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Publisher's Summary

Mary Doria Russell, the best-selling, award-winning author of The Sparrow, returns with Epitaph. An American Iliad, this richly detailed and meticulously researched historical novel continues the story she began in Doc, following Wyatt Earp and Doc Holliday to Tombstone, Arizona, and to the gunfight at the O.K. Corral.

A deeply divided nation. Vicious politics. A shamelessly partisan media. A president loathed by half the populace. Smuggling and gang warfare along the Mexican border. Armed citizens willing to stand their ground and take the law into their own hands....

That was America in 1881.

All those forces came to bear on the afternoon of October 26, when Doc Holliday and the Earp brothers faced off against the Clantons and the McLaurys in Tombstone, Arizona. It should have been a simple misdemeanor arrest. Thirty seconds and thirty bullets later, three officers were wounded, and three citizens lay dead in the dirt.

Wyatt Earp was the last man standing, the only one unscathed. The lies began before the smoke cleared, but the gunfight at the O.K. Corral would soon become central to American beliefs about the Old West.

Epitaph tells Wyatt's real story, unearthing the Homeric tragedy buried under 130 years of mythology, misrepresentation, and sheer indifference to fact. Epic and intimate, this novel gives voice to the real men and women whose lives were changed forever by those fatal thirty seconds in Tombstone. At its heart is the woman behind the myth: Josephine Sarah Marcus, who loved Wyatt Earp for forty-nine years and who carefully chipped away at the truth until she had crafted the heroic legend that would become the epitaph her husband deserved.

©2015 Mary Doria Russell (P)2015 HarperCollins Publishers

Critic Reviews

"Hillary Huber provides a stalwart, gutsy portrayal of Kate Haroney, the brothel madam whose tempestuous relationship with Doc Holliday was scandalous even in the Wild West. Huber gleefully portrays the cunning Josephine Marcus, a scrappy former prostitute who became Earp's common-law wife. Almost half a century after the gunfight, Huber adds tenderness and a touch of frenzy as Josephine persists in her version of the epic shoot-out." ( AudioFile)

What listeners say about Epitaph

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  • Overall
    5 out of 5 stars
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SO GOOD!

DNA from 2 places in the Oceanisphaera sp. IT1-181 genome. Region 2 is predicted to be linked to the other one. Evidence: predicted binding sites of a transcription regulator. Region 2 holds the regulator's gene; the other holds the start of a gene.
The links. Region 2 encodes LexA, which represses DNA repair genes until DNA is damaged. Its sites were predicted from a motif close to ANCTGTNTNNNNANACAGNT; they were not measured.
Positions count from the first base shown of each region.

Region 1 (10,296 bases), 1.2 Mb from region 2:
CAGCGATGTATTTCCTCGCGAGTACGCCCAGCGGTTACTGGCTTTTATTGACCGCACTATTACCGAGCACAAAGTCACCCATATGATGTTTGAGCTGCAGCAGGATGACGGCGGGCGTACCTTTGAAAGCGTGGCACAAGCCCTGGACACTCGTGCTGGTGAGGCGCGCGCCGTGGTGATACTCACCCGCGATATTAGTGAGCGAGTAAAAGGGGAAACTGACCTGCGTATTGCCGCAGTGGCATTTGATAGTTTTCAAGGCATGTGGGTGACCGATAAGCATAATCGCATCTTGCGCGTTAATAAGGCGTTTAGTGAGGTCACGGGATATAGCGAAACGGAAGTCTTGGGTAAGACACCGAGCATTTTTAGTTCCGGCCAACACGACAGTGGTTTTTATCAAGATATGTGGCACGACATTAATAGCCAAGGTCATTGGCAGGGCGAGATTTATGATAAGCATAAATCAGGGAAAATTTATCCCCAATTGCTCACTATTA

Would you listen to Epitaph again? Why?

Most definitely. I listened to "Doc" first and was worried that "Epitaph" wouldn't be as good. Boy was I wrong! I actually preferred the latter and found myself in a state of disbelief when it ended.

What other book might you compare Epitaph to and why?

Lonesome Dove Series - Larry McMurtry
The Son by Philipp Meyer

Have you listened to any of Hillary Huber’s other performances before? How does this one compare?

No, this was my first.

If you could rename Epitaph, what would you call it?

It wouldn't rename it. Epitaph is perfect.

Any additional comments?

You will not be disappointed!

5 people found this helpful

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Epitaph is the second captivating installment in Russell's western series

Epitaph (named both for the Arizona newspaper and the poetic relation to the content) is Mary Doria Russell's second venture into the Wild West after her spellbinding "Doc". Epitaph takes us into the world surrounding the events and characters of the historical gunfight at the O.K corral.

I've always loved books that tie character speculation based during historical events. In "doc" she gave us a new and captivating take on the south's own terminally ill gambling gunfighter Dr John Henry Holliday DDS, which carries on in Epitaph with Wyatt Earp and the Earp brothers. I can't recommend this book highly enough to fans of the historical period. Epitaph is a book worth it's weight and the audiobook is performed as well as an old time radio drama.... Can't recommend it highly enough

3 people found this helpful

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Entertaining and (largely) Factual History

Would you consider the audio edition of Epitaph to be better than the print version?

No, I would not. Hillary Huber is a very competent narrator and does a superb job in Taylor Stevens' novels on Vanessa Munroe (all of which I have listened to and enjoyed thoroughly); however her voice simply does not work in Epitah. I realize this is a minority opinion based upon the other Audible reviews, but when she speaks as Wyatt Earp, Earp's brothers, and most of the other male characters (excluding Doc Holliday where she does an excellent job with his accent), it sounds more like adolescent youths rather than tough cowboys.

What other book might you compare Epitaph to and why?

I have not read very many historical novels of the Old West, so I struggle to come up with any kind of comparison.

How did the narrator detract from the book?

As I indicated above, in most, but not all cases, the voice simply does not match the characters she attempts to represent. On the positive side, she does exceptionally well with the female characters and with Doc Holliday. She also enunciates well and does not commit any flagrant errors in pronunciation.

Was there a moment in the book that particularly moved you?

What moved me the most throughout this book was the character of Wyatt Earp and the accuracy of most of the historical narrative.

Any additional comments?

I strongly recommend that people who are interested in this book read it in print vs audio.

3 people found this helpful

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A wonderful story, well-told

A 581-page (19-hour) page-turner. You know the OK Corral story, but not at this depth. Beautifully written, with characters you latch onto. The narration is very good, but with certain characters the narrator’s voice fails her, and Morgan Earp and Ike Clanton, for example, sound like children, though Wyatt Earp and Doc Holliday, and most others, are spot on.

2 people found this helpful

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If you’re looking for an old TV western, this is not your book.